By that stage, Herbert had already fired the attorney his father hired to represent him, perhaps because he blamed his parents for his situation in life. He refused to accept their help. As such, he planned to represent himself in court.


However, when Herbert dropped his books on the table, he was surprised to meet James Jackson, another attorney waiting for him. Much to his chagrin, he was informed that the court had appointed James to his case. When he tried to object, he was told that he could not proceed without representation. Grudgingly, he accepted the help and sat down.


Herbert's new lawyer had only had a couple of hours to go over Herbert's case that morning, but that was all he needed to recognize that his client was obviously insane. He was prepared to enter a not guilty plea on Herbert's behalf, but never got the chance. Herbert happily pleaded guilty to all charges of murder.


However, Judge Donald May didn't allow Herbert to enter that plea. He recognized that the clearly troubled young man might not fully comprehend what he was saying. Eventually, his lawyer was able to convince Herbert to change his plea and proceed with the trial.


James believed that Herbert should spend the rest of his days in a psychiatric institution, not a prison cell. There he would have a much better quality of life and maybe get the care he desperately needed. The more he spoke to his client, the clearer it became that he needed a chance at rehabilitation and treatment.


During his conversations with James, most of what Herbert talked about centered around his anger at his parents. He was furious with Bill for telepathically ordering him to kill people. He also asserted that his parents had chosen to deprive him of joy throughout his childhood.


According to Herbert, they did this because they knew that if they kept their son unhappy and slowed down his mental growth, their birth positions in their next life would be superior. Herbert also accused his parents of repressing his sexuality, which he said led to him taking drugs.


Armed with these troubling, confused ramblings, James felt sure he could convince the jury to send Herbert to a psychiatric institution instead of prison. And to help them see his point, he put Herbert on the stand, something most attorneys would usually advise serial killer clients against.


But James had good reason to allow Herbert some time in the spotlight. It offered everyone the chance to get a glimpse inside Herbert's troubled mind. He spent an entire day on the stand rambling about his parents and claiming that he was a scapegoat for the world's collective guilt. He also bragged that he had saved California from cataclysmic earthquakes by committing murder and that those same murders had kept the Earth in orbit.


Despite these outrageous claims, the jury weren't convinced. They didn't believe he'd saved them from world ending catastrophes through murder. But nor did they think that his mental illness was an adequate excuse for his crimes. It seemed that a key factor in this decision was the clear premeditation involved in the murders of Jim Deianeira and Kathy Francis.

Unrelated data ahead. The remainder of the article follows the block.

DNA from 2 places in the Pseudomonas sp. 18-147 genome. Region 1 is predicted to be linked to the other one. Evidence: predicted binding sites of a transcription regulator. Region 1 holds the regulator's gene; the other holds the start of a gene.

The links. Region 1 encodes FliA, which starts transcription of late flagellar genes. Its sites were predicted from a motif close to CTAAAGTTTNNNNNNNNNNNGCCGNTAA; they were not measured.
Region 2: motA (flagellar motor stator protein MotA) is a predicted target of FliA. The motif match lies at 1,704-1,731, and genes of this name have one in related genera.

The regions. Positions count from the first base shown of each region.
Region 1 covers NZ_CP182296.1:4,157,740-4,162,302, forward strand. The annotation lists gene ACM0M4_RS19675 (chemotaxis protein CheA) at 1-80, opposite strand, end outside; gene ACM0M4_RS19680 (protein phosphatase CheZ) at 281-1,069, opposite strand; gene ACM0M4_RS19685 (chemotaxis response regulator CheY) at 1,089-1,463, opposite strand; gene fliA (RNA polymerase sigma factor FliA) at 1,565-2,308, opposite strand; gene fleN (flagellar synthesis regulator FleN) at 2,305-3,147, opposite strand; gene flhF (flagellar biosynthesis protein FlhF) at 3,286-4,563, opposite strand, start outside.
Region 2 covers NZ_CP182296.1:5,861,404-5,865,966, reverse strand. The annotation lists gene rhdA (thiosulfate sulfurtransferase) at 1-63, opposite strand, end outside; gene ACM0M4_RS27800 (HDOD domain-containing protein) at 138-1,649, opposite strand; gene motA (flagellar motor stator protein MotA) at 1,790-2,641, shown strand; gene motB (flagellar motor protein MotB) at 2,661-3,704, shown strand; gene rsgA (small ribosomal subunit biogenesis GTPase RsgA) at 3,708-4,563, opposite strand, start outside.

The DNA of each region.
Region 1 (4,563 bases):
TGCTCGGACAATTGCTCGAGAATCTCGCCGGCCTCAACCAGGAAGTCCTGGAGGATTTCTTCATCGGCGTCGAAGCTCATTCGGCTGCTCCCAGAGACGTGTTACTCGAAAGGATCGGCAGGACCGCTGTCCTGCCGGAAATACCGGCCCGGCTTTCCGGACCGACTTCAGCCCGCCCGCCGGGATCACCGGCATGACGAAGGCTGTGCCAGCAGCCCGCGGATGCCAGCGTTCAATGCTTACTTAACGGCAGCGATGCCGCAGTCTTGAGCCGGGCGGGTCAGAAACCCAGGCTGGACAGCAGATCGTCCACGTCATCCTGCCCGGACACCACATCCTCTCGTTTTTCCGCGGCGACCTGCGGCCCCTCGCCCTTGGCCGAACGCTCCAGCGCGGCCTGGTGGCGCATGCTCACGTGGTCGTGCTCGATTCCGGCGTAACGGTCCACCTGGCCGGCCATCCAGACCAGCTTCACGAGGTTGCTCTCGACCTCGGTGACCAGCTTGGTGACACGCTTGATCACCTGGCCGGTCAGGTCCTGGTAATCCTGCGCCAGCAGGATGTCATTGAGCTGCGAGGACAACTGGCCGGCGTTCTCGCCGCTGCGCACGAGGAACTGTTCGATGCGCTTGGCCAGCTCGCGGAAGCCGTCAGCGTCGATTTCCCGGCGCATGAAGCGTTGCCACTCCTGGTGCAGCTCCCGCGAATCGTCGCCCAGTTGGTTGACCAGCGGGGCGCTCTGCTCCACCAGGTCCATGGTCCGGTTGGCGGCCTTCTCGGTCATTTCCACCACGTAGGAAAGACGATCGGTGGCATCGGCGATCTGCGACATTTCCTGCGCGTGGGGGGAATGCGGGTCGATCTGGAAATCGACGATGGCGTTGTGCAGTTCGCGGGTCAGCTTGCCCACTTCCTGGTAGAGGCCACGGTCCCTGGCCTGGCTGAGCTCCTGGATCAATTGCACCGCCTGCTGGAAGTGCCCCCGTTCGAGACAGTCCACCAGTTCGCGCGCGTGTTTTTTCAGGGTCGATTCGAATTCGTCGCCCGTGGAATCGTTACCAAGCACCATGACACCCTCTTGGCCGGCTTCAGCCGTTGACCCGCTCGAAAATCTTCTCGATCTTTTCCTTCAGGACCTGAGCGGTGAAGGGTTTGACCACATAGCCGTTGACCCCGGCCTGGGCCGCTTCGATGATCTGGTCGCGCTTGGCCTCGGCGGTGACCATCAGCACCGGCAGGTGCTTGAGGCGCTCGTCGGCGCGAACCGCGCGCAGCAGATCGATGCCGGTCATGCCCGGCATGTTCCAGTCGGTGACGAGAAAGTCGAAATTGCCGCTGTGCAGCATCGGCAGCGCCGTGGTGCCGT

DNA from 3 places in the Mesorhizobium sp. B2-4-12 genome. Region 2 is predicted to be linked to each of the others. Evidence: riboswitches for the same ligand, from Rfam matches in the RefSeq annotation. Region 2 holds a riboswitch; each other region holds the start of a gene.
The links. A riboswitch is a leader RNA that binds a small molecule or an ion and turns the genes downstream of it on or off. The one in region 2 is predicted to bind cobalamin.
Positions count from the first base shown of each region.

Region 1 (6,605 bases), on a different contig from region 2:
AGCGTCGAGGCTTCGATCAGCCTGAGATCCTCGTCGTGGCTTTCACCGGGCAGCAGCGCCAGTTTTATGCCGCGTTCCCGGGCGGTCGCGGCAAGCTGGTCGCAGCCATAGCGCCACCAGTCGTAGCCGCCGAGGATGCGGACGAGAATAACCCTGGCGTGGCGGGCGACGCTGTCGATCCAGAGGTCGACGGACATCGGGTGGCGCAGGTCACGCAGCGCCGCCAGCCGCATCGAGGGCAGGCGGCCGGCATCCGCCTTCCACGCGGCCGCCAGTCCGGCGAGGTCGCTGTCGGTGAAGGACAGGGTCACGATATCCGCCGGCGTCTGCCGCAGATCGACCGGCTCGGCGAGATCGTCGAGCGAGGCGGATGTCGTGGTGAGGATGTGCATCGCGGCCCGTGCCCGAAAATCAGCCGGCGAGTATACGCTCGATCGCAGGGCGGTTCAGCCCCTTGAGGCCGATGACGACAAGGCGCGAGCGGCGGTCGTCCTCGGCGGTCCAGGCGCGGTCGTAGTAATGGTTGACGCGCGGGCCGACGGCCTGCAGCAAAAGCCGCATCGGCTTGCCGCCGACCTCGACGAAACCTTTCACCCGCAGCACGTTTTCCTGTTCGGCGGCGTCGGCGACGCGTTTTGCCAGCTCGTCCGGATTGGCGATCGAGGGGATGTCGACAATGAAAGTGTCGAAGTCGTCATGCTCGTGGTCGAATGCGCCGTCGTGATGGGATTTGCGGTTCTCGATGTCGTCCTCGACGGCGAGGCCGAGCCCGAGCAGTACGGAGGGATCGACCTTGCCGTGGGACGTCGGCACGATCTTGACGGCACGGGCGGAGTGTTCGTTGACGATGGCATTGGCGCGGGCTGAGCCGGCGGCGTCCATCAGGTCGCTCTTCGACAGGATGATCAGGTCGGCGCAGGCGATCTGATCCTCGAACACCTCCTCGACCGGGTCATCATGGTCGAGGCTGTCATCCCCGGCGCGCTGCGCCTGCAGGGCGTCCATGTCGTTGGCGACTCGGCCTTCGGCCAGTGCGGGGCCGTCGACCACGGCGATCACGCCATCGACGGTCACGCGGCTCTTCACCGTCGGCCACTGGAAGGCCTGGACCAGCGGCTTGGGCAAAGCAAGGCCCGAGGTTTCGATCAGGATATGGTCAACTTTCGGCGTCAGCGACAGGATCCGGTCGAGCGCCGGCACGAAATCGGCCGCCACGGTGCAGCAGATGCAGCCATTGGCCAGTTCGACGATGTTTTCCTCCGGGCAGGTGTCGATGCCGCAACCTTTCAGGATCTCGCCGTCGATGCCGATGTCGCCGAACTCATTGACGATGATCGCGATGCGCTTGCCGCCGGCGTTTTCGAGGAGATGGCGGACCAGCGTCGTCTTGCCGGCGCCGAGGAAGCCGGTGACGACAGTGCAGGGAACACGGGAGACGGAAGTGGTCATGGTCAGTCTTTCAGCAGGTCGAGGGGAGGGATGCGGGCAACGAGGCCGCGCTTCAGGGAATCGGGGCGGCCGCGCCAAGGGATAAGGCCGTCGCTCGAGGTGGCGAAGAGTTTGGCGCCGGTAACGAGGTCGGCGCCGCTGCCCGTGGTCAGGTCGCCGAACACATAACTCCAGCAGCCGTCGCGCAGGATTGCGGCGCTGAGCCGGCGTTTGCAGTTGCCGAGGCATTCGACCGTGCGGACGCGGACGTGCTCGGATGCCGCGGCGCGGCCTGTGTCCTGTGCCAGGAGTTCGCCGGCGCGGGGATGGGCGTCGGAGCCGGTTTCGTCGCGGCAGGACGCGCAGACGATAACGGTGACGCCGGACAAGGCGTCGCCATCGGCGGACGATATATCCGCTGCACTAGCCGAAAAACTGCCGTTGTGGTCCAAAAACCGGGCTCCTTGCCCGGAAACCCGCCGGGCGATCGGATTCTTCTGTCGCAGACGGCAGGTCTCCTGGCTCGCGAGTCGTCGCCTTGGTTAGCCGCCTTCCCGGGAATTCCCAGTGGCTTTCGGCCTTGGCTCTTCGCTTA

It's possible that the jurors believe that at least in those murders, Herbert understood that what he was doing was wrong and that each crime was clearly premeditated.


His other crimes might have seemed more believably driven by his untreated schizophrenia, but not those five.


In August of 1973, he was sentenced to life imprisonment and sent to California's Mule Creek State Prison. There at last, he resumed treatment for his illness. He started regularly seeing a psychiatrist and attending group therapy. And though his mental health seemed to improve, Herbert's relationship with his parents never really recovered.


Perhaps he was ashamed of the way he treated them throughout the years. Or perhaps he never stopped blaming them for the way his life turned out.


The idea of where to place blame for the 13 murders Herbert committed is a difficult one to grasp. It's clear that for much of the time he was at the mercy of his untreated mental illness. But at the same time, Herbert repeatedly chose to discontinue his treatment despite the urging of his doctors.


Unfortunately, the criminal justice system isn't always well equipped to deal with such complex questions at the end of the day. Justice was served and the murderer walked away.


It's tempting to want more from the idea of justice. But sometimes when the peace of mind of a killer behind bars is all that's on offer, we gratefully accept it.


Thanks again for tuning into serial killers.


We'll be back soon with a new episode.


For more information on HERBUT Meulen, amongst the many sources we used, we found true crime, the world's weirdest and Most Vicious Killers of all time by Brody Clayton. Extremely helpful to our research.


You can find all episodes of Serial Killers and all other Spotify originals from podcast for free on Spotify.


Will see you next time. Have a killer week. Serial Killers is a Spotify original from podcast. Executive producers include Max and Ron Cutler, Sound Design by Nick Johnson with production assistance by Ron Shapiro, Carly Madden and Bruce Kaktovik. This episode of Serial Killers was written by Ellie Reid with writing assistants by Jane Doe and Joel Kalyn Fact, checking by Bennett Logan and research by Brian Petrus and Chelsea Wood. Serial Killers stars Greg Polson and Vanessa Richardson.